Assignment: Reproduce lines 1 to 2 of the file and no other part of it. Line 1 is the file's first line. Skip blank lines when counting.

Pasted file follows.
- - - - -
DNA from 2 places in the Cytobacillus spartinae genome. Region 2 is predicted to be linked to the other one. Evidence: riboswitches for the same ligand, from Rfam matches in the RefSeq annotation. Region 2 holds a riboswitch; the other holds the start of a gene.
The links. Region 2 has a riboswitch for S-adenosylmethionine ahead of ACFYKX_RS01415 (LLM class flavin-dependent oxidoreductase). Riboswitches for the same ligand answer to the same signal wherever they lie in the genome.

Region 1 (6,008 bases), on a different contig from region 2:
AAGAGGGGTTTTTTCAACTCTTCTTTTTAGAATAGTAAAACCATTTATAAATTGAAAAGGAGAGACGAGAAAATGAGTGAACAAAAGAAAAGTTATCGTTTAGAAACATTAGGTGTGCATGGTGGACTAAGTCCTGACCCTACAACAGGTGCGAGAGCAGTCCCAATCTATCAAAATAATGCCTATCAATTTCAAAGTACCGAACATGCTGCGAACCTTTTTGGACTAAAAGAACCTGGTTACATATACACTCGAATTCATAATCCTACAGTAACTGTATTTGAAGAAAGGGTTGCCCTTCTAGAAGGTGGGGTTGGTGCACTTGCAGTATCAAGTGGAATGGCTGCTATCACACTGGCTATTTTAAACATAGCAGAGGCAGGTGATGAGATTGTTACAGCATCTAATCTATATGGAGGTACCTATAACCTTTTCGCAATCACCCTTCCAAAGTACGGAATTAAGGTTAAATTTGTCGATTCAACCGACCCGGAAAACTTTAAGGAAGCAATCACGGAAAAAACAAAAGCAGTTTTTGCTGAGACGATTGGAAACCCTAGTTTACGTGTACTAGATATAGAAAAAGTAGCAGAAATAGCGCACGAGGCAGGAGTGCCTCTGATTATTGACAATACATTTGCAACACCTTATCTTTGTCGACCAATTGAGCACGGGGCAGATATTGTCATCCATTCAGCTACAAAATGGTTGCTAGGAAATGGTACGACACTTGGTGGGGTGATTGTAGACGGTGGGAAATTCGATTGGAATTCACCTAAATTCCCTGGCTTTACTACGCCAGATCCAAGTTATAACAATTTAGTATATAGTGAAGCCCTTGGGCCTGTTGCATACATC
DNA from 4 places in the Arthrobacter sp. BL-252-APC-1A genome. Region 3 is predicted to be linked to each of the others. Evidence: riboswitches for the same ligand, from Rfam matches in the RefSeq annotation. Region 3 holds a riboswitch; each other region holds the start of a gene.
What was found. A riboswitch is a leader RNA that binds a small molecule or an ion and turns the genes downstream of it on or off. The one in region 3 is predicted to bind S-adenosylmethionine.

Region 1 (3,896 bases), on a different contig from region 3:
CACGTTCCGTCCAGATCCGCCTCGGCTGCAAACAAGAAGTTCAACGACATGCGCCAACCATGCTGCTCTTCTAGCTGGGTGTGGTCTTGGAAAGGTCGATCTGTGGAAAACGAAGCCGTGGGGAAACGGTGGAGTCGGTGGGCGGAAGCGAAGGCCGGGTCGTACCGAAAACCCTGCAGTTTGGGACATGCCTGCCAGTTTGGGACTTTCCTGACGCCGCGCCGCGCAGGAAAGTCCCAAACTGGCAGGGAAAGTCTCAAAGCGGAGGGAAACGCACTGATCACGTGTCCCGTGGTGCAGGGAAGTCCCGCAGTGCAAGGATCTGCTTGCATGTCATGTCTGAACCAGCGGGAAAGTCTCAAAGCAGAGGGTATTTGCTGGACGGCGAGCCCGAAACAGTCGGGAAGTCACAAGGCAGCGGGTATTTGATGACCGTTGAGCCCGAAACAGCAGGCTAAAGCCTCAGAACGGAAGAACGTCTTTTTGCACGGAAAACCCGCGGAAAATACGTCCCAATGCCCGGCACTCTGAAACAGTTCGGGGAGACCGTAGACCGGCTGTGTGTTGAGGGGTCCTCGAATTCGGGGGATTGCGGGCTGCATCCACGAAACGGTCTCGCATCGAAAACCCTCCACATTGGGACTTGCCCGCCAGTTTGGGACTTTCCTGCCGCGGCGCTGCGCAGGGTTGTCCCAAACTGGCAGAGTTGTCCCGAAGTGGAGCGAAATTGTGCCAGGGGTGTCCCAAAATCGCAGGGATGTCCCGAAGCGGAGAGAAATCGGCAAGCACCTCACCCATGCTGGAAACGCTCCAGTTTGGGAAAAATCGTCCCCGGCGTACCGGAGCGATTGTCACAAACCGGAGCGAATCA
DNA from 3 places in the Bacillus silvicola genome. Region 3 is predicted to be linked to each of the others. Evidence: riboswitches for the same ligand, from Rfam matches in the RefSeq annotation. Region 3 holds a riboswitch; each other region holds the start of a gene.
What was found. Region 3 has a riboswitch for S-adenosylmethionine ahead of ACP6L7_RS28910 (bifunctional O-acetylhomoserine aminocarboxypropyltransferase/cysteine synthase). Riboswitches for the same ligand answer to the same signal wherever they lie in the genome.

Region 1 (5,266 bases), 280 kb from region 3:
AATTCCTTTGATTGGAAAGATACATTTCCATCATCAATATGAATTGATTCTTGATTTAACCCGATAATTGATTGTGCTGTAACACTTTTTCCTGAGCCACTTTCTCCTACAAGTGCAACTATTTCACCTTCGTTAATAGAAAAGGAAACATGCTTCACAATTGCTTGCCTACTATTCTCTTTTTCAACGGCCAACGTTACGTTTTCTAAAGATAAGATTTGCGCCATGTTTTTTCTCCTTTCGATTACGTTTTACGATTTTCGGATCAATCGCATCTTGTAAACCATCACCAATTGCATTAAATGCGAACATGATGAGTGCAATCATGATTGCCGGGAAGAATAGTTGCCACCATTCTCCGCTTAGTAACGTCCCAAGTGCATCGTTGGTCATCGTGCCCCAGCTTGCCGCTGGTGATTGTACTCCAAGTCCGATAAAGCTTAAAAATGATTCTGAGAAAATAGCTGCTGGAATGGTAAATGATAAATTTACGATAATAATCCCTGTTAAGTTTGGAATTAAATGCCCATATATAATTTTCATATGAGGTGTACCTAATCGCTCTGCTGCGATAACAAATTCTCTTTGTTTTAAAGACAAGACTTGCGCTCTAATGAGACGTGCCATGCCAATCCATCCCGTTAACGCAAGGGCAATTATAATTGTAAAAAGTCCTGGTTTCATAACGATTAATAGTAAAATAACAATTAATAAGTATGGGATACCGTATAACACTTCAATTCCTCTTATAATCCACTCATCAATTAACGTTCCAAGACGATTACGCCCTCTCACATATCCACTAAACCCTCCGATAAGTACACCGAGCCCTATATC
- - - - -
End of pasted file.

DNA from 2 places in the Cytobacillus spartinae genome. Region 2 is predicted to be linked to the other one. Evidence: riboswitches for the same ligand, from Rfam matches in the RefSeq annotation. Region 2 holds a riboswitch; the other holds the start of a gene.
The links. Region 2 has a riboswitch for S-adenosylmethionine ahead of ACFYKX_RS01415 (LLM class flavin-dependent oxidoreductase). Riboswitches for the same ligand answer to the same signal wherever they lie in the genome.